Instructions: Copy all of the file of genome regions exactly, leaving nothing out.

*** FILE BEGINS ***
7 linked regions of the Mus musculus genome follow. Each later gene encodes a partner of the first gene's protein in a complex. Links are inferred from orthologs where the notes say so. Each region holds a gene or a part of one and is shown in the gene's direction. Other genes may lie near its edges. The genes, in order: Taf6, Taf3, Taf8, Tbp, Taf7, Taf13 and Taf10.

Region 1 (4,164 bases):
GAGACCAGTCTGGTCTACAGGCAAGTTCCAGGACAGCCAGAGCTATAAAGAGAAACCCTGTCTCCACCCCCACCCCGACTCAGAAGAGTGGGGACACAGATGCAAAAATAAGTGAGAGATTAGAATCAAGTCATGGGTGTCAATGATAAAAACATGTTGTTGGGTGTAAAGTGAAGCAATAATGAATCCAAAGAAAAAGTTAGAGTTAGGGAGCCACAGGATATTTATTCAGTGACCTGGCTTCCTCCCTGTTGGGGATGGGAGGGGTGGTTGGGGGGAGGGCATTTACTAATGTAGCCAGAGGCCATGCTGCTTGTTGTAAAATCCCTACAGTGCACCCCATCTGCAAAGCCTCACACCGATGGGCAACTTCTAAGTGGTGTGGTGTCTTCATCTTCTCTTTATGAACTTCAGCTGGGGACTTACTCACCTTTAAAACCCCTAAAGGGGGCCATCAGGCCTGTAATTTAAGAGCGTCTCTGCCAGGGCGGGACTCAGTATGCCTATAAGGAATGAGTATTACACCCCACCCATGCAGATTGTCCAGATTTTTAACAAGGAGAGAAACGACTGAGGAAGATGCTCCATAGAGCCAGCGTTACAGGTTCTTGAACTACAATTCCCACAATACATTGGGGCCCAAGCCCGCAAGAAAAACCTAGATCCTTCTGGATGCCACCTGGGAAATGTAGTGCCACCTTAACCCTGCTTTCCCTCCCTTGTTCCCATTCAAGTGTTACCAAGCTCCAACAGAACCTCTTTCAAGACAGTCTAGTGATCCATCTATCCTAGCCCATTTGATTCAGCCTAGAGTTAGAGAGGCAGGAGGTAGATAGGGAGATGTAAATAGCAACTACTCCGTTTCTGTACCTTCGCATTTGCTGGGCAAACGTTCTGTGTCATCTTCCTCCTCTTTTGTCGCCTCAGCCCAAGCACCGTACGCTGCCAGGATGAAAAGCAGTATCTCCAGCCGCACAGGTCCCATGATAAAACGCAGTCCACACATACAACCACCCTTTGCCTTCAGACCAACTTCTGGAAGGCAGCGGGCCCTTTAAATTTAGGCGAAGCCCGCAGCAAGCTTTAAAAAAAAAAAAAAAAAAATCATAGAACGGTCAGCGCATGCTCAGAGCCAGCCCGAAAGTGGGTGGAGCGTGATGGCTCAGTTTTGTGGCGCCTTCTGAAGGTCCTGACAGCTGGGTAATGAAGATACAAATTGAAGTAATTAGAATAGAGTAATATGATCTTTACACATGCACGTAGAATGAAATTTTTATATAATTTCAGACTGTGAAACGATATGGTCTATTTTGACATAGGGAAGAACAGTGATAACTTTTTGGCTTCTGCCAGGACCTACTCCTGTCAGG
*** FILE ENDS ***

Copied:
7 linked regions of the Mus musculus genome follow. Each later gene encodes a partner of the first gene's protein in a complex. Links are inferred from orthologs where the notes say so. Each region holds a gene or a part of one and is shown in the gene's direction. Other genes may lie near its edges. The genes, in order: Taf6, Taf3, Taf8, Tbp, Taf7, Taf13 and Taf10.

Region 1 (4,164 bases):
GAGACCAGTCTGGTCTACAGGCAAGTTCCAGGACAGCCAGAGCTATAAAGAGAAACCCTGTCTCCACCCCCACCCCGACTCAGAAGAGTGGGGACACAGATGCAAAAATAAGTGAGAGATTAGAATCAAGTCATGGGTGTCAATGATAAAAACATGTTGTTGGGTGTAAAGTGAAGCAATAATGAATCCAAAGAAAAAGTTAGAGTTAGGGAGCCACAGGATATTTATTCAGTGACCTGGCTTCCTCCCTGTTGGGGATGGGAGGGGTGGTTGGGGGGAGGGCATTTACTAATGTAGCCAGAGGCCATGCTGCTTGTTGTAAAATCCCTACAGTGCACCCCATCTGCAAAGCCTCACACCGATGGGCAACTTCTAAGTGGTGTGGTGTCTTCATCTTCTCTTTATGAACTTCAGCTGGGGACTTACTCACCTTTAAAACCCCTAAAGGGGGCCATCAGGCCTGTAATTTAAGAGCGTCTCTGCCAGGGCGGGACTCAGTATGCCTATAAGGAATGAGTATTACACCCCACCCATGCAGATTGTCCAGATTTTTAACAAGGAGAGAAACGACTGAGGAAGATGCTCCATAGAGCCAGCGTTACAGGTTCTTGAACTACAATTCCCACAATACATTGGGGCCCAAGCCCGCAAGAAAAACCTAGATCCTTCTGGATGCCACCTGGGAAATGTAGTGCCACCTTAACCCTGCTTTCCCTCCCTTGTTCCCATTCAAGTGTTACCAAGCTCCAACAGAACCTCTTTCAAGACAGTCTAGTGATCCATCTATCCTAGCCCATTTGATTCAGCCTAGAGTTAGAGAGGCAGGAGGTAGATAGGGAGATGTAAATAGCAACTACTCCGTTTCTGTACCTTCGCATTTGCTGGGCAAACGTTCTGTGTCATCTTCCTCCTCTTTTGTCGCCTCAGCCCAAGCACCGTACGCTGCCAGGATGAAAAGCAGTATCTCCAGCCGCACAGGTCCCATGATAAAACGCAGTCCACACATACAACCACCCTTTGCCTTCAGACCAACTTCTGGAAGGCAGCGGGCCCTTTAAATTTAGGCGAAGCCCGCAGCAAGCTTTAAAAAAAAAAAAAAAAAAATCATAGAACGGTCAGCGCATGCTCAGAGCCAGCCCGAAAGTGGGTGGAGCGTGATGGCTCAGTTTTGTGGCGCCTTCTGAAGGTCCTGACAGCTGGGTAATGAAGATACAAATTGAAGTAATTAGAATAGAGTAATATGATCTTTACACATGCACGTAGAATGAAATTTTTATATAATTTCAGACTGTGAAACGATATGGTCTATTTTGACATAGGGAAGAACAGTGATAACTTTTTGGCTTCTGCCAGGACCTACTCCTGTCAGG